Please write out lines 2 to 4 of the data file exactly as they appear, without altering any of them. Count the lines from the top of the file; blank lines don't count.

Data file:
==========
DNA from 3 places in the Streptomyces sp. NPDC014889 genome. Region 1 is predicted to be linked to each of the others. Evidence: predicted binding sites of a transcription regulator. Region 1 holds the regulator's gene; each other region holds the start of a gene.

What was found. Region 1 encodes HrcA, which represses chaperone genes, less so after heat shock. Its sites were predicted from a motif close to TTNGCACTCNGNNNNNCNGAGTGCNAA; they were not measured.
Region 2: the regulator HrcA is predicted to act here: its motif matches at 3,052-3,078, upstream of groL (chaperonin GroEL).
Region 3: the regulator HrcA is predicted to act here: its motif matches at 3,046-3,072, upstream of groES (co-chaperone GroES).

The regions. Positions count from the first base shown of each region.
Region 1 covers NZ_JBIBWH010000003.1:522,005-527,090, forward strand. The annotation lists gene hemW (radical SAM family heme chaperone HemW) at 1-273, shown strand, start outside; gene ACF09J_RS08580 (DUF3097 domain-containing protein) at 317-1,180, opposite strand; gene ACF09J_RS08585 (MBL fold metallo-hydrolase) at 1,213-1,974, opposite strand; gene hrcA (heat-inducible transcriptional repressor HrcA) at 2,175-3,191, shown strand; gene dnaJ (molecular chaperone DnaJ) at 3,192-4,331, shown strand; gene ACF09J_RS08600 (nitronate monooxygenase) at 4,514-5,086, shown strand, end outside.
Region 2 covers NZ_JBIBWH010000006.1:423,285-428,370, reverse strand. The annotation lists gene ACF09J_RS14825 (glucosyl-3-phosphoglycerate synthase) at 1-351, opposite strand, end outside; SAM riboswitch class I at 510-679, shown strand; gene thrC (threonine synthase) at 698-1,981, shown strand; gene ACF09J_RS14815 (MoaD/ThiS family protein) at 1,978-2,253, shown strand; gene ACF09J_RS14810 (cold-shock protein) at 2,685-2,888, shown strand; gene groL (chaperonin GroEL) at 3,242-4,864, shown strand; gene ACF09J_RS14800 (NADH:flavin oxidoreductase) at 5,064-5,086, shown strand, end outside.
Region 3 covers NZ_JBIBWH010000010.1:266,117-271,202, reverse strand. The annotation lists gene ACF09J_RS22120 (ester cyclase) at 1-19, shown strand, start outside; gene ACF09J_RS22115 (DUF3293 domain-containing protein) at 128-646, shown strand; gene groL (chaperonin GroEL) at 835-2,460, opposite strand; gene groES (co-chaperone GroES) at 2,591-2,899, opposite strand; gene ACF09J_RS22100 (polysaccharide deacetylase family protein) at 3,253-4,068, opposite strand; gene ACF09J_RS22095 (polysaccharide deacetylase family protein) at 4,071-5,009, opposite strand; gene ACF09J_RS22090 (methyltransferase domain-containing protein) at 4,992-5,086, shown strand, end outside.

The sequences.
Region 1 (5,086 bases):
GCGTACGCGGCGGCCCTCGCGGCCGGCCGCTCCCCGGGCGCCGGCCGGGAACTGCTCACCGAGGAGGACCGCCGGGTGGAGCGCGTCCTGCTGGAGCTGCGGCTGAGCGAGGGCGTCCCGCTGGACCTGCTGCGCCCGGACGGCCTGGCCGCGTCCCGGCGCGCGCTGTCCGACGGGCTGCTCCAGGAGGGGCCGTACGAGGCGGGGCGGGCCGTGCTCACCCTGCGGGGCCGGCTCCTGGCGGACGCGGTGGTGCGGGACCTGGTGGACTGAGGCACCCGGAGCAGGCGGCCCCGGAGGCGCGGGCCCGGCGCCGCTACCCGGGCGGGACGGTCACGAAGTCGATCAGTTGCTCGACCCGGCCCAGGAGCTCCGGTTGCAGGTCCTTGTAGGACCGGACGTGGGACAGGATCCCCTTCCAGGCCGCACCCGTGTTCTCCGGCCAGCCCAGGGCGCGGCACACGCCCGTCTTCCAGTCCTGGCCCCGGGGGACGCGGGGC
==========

What was found. Region 1 encodes HrcA, which represses chaperone genes, less so after heat shock. Its sites were predicted from a motif close to TTNGCACTCNGNNNNNCNGAGTGCNAA; they were not measured.
Region 2: the regulator HrcA is predicted to act here: its motif matches at 3,052-3,078, upstream of groL (chaperonin GroEL).
Region 3: the regulator HrcA is predicted to act here: its motif matches at 3,046-3,072, upstream of groES (co-chaperone GroES).